The commercial ships of a nation and the men and women who man them, both as licensed officers and unlicensed crew. While Navy ships act to defend a nation on the sea, Merchant ships deliver cargo worldwide and are manned by civilians. U.S. Merchant Mariners are the highest paid in the world.
Consists of Freighters, Tankers, RoRo's, Tugboats, Barges, and Ferries
Ships are split into three departments in which personnel work: Deck (navigation, cargo operations, external maintenance), Engineering (propulsion, electrical, and any machinery), and Stewards (cooks).
"I sailed in the Merchant Marine before going to college."
Entry level position in the engine room of a Merchant Ship of the United States.
Duties include maintaining cleanliness of engine room machinery and gangways, bilge detail, and painting/chipping paint in the engineroom.
Mike served as a Wiper aboard a Shell Oil tanker for a few months before moving up to Oiler.
Licensed professional seafarers who work in either the deck or engine departments of Merchant Vessels. They ascend to these positions based on either Maritime College educations, or less commonly through time served and advancements 'up the hawsepipe' through testing.
Deck officers: 3RD Mate (primarily safety officer), 2ND Mate (primarily navigations officer, Chief Mate (supervisor), and Captain (overall command of vessel and personnel)
Engine Officers: 3RD Assistant Engineer, 2ND Assistant Engineer, 1ST Assistant Engineer, and Chief Engineer (in charge of entire engine room and shipboard mechanical/electrical components)
(NOTE: Steward's Department does not consist of any officers, all personnel in this department are unlicensed but certain Stewards carry more authority than others.)
Before becoming a vessel operations manager, Brian sailed as a Merchant Marine officer with Moore McCormack Lines.
Slang for a member of the deck department aboard a Merchant Ship.
"Is he an engineer?"
"No, he's a deckie."
Experienced rating in the engine room of a Merchant ship of the United States. Comes after seatime as a Wiper and an examination.
Duties include checking engine equipment for leaks or malfunctions, lubricating moving parts, and checking gauges. With more seatime, the Oiler can advance to QMED (qualified member of the engine department).
The Oiler was on watch from 4 to 8 doing his rounds.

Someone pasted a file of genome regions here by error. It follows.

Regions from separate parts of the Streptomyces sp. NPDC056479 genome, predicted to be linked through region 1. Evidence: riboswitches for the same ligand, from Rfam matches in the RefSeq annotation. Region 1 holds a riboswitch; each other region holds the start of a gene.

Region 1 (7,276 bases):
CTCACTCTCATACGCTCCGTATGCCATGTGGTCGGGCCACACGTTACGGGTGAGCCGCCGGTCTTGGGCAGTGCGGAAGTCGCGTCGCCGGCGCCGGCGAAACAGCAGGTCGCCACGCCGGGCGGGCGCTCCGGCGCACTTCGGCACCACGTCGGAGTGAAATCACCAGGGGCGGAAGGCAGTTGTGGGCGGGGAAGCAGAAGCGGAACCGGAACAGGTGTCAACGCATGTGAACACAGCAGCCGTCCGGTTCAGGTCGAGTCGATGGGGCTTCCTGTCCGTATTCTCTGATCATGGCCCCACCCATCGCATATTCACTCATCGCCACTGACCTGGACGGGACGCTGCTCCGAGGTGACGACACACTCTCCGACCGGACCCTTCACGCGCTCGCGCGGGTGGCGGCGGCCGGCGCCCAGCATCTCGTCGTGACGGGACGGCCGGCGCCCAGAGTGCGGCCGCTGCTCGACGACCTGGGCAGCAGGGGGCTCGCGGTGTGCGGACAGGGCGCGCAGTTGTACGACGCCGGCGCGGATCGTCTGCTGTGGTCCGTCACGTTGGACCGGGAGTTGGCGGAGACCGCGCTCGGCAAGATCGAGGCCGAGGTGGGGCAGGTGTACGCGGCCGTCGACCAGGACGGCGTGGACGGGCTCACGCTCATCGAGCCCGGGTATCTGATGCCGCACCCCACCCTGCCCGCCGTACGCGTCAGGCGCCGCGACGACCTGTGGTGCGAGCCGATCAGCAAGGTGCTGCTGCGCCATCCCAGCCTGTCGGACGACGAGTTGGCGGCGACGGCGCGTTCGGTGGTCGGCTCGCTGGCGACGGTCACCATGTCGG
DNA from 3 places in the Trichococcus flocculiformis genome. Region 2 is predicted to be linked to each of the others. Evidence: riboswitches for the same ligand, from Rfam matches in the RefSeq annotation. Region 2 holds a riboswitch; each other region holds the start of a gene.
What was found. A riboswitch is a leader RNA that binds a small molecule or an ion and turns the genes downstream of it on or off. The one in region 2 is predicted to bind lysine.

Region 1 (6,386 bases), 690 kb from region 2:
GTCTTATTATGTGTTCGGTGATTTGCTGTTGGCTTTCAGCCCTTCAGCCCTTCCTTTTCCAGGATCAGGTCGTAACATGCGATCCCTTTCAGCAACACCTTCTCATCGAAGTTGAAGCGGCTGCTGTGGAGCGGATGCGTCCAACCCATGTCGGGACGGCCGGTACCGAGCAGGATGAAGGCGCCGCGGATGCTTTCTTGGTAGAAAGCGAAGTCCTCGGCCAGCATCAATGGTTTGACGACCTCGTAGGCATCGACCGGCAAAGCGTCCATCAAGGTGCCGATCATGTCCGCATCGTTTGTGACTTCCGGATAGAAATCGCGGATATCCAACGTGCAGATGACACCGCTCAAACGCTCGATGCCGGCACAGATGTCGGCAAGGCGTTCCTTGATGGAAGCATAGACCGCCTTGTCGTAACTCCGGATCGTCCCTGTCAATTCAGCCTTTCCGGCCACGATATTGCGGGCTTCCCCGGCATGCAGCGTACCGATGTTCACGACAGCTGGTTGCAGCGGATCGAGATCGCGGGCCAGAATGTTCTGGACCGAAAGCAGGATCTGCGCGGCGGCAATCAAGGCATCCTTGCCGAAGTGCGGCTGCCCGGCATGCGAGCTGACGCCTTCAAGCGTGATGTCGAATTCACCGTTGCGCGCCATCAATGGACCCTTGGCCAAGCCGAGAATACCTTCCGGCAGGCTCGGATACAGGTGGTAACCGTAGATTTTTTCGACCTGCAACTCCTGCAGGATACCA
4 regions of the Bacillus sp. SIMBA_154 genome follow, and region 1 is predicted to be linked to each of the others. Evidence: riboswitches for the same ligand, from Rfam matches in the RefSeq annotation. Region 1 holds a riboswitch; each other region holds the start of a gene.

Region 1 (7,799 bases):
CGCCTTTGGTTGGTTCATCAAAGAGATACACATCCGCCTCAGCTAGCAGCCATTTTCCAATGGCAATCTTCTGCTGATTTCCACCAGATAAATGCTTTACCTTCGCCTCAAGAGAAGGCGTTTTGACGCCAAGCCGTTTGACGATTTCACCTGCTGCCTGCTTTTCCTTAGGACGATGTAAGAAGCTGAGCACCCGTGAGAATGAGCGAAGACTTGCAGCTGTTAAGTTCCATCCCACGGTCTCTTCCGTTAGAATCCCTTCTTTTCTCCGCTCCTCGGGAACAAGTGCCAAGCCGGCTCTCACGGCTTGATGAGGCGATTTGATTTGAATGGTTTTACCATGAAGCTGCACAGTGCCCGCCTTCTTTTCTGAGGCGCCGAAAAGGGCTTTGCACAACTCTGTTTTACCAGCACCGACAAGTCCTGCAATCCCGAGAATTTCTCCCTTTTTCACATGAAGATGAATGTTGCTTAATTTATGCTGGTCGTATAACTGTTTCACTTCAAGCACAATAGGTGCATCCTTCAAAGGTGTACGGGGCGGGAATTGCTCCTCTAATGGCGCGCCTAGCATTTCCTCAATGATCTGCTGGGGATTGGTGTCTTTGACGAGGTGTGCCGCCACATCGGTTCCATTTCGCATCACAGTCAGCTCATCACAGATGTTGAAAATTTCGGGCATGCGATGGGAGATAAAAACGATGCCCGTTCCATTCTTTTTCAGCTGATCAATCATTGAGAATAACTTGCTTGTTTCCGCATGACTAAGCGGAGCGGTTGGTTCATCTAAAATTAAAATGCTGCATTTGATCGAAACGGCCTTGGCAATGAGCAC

(Standards of Training and Certification of Watchstanders) or also informally known as 'Stuff The Coast guard Wants"
Bullshit certifications required of all Merchant Seamen before they can sail deep sea as either licensed officers or unlicensed crew. Despite the fact that having these certs does nothing to improve the competence of the mariner possessing them, and the fact that accidents still happen to this day despite them, the IMO (international maritime organization) and the U.S. government still shove them down our throats.
Training and certification is in 4 basic areas: Firefighting, Personal Safety/Sexual Harassment, Personal Survival, and First Aid.
"Despite the fact that McAllister's Port Captain told me I couldn't sail past the sea buoy without STCW, I was aboard a vessel headed to Norfolk the next morning."
One who works his way up to a Licensed Officer's position in either the deck or engine departments of the Merchant Marine after starting from the very bottom as either a Wiper or Ordinary Seaman. This is most commonly seen on tugs and barges nowadays, since the USCG decided that suddenly experienced sailors are too stupid to advance to these positions on deep sea vessels without college degrees.
Climbing the ranks is referred to as 'climbing up the hawsepipe.' A man or woman who achieved this feat is respectfully called a hawser, or hawsepiper.
Captain Johnson is a hawespiper. He started as an Ordinary Seaman at age 18 and eventually worked his way up to become an officer.